Thursday, July 23, 2015

A Few Garden "Fricks"..And More

  A zillion years ago I worked at the Carmel Valley Begonia Gardens. 
  I knew that I loved plants, and had a bedroom that was not unlike a jungle. I would visit the Begonia Gardens anytime I had a little extra cash, just to see what new houseplants were available. 

  Thinking about it now, I realize that it started before our family moved…I think I began collecting plants when I was in 7th or 8th grade…Coleus, wandering jew, asparagus ferns..all the simple 'beginner' plants. 
  When we moved to Carmel Valley, it got a little out of control. In a good way, I think. It gave me something to care for, as well as something to do. I had no friends, being the new kid, and my plants became a huge focus.

  Anyway, I bring this up because it was Noel, the then owner of the Begonia Gardens, who coined the phrase "Fricks" for any plant that went weird. Either it would revert, or get some bizarre growth pattern…something odd like that. You plant lovers know what I'm speaking of.

  Because I am so very fond of variegated plants, I will sooner or later see something odd begin in my own little garden…my own little "fricks" to love and admire...

There is a big branch going goofy here.
This is so cool….

Our Buddha likes it just fine.

  I am always tempted to try and make cuttings of these little oddities, but I haven't yet. I guess I like to see where they will go, if I just let them be. As long as they look as great as these all do, I'm happy to sit back and watch.

This small bit of beauty just popped up on this geranium.
Usually, it goes the other way, and I lose the variegation completely on a branch.
Then it's called reverting to the original. Here, it's the opposite, it seems.

   I wonder if it's something about my soil that causes this 'white-out'…? I guess it's a virus of some sort.
As long as it doesn't cause any damage to the bigger part of the plants, I'm ok with it.

  Below are two of several areas around the garden where my plectranthus is "fricking out".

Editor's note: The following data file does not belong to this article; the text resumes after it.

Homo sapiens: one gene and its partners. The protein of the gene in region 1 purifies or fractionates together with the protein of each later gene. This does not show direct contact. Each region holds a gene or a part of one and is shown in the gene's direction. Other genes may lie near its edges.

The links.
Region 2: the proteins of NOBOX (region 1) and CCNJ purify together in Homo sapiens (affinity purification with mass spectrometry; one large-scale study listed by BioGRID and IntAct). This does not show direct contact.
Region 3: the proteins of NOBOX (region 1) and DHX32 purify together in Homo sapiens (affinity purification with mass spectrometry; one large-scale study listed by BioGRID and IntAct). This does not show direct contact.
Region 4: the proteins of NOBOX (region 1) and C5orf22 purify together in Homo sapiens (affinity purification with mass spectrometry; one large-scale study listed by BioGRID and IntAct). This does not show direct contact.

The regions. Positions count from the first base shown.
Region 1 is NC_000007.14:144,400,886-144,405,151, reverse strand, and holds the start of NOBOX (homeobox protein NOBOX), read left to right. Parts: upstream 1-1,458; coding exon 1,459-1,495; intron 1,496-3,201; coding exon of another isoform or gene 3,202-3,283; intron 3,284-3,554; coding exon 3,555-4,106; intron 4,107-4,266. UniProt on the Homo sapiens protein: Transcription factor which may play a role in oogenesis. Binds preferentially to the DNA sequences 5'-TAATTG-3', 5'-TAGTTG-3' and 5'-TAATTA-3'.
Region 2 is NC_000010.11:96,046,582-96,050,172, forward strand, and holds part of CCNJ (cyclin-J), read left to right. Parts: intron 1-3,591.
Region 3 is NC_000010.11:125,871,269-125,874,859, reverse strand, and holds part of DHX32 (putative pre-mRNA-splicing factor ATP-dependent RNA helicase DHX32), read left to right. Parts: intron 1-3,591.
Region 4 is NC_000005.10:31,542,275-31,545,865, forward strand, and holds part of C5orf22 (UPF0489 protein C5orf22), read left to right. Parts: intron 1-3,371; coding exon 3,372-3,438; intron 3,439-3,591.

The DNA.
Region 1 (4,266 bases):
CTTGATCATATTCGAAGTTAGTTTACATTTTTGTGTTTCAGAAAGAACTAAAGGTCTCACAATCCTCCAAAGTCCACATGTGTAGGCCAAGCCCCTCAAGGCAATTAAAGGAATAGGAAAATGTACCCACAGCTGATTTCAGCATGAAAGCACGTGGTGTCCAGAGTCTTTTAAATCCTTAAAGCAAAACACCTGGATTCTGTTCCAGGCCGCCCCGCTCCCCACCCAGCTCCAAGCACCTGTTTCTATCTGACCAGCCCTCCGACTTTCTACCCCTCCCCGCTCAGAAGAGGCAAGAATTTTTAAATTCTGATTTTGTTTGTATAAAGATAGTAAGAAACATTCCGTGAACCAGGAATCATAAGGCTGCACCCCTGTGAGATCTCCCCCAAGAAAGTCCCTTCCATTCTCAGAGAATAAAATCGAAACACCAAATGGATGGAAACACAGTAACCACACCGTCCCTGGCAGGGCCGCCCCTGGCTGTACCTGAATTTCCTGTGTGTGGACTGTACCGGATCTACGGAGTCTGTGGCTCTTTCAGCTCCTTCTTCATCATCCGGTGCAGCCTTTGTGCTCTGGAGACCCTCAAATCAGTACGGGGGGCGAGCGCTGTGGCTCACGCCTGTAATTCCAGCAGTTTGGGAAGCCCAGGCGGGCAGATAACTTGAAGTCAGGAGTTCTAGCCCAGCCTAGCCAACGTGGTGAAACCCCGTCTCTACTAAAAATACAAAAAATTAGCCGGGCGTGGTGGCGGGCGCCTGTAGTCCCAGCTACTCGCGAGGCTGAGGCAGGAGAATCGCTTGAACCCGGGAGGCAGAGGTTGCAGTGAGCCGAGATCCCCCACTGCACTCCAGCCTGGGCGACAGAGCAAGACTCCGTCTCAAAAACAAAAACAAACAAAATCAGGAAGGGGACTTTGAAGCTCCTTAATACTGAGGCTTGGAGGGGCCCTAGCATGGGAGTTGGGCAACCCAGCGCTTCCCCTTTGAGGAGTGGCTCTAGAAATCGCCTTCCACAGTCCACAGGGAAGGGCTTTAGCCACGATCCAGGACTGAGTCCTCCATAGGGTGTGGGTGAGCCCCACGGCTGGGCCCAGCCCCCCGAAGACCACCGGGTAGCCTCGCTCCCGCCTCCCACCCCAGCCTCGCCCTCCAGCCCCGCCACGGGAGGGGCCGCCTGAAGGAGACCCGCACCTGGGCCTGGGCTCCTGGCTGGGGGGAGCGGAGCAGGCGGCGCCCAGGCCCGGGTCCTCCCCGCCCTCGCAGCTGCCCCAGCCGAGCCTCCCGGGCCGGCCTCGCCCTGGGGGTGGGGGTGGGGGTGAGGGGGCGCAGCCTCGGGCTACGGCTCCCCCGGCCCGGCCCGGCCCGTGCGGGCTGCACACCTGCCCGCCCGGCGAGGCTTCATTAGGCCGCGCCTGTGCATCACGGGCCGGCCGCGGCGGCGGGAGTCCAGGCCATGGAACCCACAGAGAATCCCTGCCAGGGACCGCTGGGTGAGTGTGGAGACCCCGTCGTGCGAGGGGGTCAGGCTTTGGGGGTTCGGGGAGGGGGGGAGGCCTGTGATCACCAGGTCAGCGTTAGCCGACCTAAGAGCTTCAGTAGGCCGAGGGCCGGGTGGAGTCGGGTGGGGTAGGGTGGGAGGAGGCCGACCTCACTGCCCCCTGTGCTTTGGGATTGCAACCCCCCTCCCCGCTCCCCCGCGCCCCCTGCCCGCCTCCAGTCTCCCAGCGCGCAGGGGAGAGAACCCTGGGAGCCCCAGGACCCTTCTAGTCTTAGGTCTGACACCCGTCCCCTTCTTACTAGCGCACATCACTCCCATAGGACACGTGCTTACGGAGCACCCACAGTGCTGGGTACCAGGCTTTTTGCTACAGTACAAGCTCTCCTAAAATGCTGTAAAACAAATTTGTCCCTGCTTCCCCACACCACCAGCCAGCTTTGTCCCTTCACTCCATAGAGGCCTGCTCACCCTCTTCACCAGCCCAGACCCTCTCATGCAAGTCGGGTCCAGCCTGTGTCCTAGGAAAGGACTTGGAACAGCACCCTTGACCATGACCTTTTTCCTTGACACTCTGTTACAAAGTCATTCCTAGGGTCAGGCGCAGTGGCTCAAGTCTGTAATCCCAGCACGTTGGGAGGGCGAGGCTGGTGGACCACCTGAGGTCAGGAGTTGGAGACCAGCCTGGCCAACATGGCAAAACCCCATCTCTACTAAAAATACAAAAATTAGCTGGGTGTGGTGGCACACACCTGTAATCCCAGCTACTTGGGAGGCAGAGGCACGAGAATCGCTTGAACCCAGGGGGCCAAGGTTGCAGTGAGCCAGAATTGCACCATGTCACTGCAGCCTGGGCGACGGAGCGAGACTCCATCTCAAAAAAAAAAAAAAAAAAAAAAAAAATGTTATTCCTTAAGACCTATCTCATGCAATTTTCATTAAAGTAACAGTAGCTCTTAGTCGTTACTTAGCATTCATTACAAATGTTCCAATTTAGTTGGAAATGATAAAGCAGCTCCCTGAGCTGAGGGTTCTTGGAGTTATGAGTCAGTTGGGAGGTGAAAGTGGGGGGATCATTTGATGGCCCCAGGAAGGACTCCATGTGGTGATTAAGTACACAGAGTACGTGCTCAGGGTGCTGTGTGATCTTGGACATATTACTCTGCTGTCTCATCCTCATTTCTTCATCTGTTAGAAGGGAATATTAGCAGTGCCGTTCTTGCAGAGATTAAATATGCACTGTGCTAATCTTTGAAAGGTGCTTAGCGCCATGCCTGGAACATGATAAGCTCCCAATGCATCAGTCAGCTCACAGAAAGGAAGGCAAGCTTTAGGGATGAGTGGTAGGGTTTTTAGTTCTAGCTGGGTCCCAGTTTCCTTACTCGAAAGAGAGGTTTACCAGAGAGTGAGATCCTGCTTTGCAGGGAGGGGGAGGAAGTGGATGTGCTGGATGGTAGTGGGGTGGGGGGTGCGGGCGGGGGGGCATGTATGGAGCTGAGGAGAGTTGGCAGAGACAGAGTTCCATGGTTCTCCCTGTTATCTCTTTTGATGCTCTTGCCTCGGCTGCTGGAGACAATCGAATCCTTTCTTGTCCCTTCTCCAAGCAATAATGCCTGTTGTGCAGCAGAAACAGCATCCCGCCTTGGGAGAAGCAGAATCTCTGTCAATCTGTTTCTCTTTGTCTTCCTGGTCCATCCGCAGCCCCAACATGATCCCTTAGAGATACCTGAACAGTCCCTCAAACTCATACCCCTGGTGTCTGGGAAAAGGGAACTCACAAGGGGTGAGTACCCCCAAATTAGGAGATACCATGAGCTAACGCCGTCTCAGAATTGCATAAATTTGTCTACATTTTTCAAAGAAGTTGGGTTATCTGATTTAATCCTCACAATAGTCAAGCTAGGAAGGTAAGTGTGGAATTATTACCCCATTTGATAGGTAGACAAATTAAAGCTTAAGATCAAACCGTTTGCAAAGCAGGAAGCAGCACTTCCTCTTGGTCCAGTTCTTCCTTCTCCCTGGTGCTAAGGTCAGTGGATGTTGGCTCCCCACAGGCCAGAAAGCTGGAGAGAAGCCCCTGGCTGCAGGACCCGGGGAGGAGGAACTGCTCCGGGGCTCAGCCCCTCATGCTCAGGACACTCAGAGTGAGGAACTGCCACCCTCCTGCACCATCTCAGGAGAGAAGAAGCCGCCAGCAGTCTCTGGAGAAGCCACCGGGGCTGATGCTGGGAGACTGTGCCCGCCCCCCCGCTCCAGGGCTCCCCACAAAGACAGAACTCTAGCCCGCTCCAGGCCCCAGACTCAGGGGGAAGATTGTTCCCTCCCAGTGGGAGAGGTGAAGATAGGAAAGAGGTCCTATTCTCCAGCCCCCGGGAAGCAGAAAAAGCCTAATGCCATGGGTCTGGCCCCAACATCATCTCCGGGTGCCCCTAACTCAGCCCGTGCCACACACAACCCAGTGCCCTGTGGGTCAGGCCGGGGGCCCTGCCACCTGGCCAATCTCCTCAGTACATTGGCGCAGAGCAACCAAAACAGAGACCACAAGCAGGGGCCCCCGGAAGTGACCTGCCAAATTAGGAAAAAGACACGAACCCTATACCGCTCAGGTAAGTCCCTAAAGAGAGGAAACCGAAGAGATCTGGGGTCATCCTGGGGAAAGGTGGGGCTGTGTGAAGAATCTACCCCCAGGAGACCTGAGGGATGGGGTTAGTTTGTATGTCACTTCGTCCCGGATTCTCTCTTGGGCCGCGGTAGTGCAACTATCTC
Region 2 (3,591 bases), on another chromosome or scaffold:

So trippy…..

  …And since I was shooting some pictures in the garden, I thought I'd add these, too…Just some areas I think are looking extra sweet right now.

Oh, YUM.

I just keep making more cuttings of my favorite succulents.
Why not, eh?

  The area around the fish 'pond'..which is really a huge pot, is looking so delicious right now. Better than ever.

I've gone back to watering the container plants with MaxSea, a product I like a lot.
The results are great. I save my water for the special things...

One last shot. The purple flowers are from this Brazilian impatient plant.
It dies back in winter, but seems to be loving the Max Sea.

  I'll let you know if or when I make cuttings of my little fricks. They would be fun to spread around…!

Saturday, July 18, 2015

A Visit To Le Celle

  During our visits to Umbria, we make a bunch of day trips.  It's such a perfect area to start from, and there are so many wonderful places to check out within an hour or two driving.

  We had heard about "Le Celle" from Aldo (of Bar Gallo fame) during our first visit to Panicale, but hadn't gotten around to going until last year, 2014. I can't believe we waited so long. It's a lovely spot, especially off season, which is when we normally travel.

  "Le Celle" translates to The Cells…and the full name of this place is actually "Santuario Le Celle".
  From what I've read, it dates from around 1200, and was a spiritual stop for Saint Francis of Assisi. Over several years and visits, it became a monastery which housed a small community of Franciscan monks. The Cells refer to the small rooms which were used for living quarters, as well as prayer.

  It is located in a wooded area just a few kilometers from Cortona. The drive is easy, but it is a small and narrow road. Once there, you can park and stroll around the both the gardens and the monastery. You must stay quiet, but the energy here makes this task very easy.

The signpost at the entrance of Le Celle

  Supposedly, St. Francis helped build the cells, along with a follower, Brother Elia. St. Francis also dictated his Will here, four years before his death. So is written…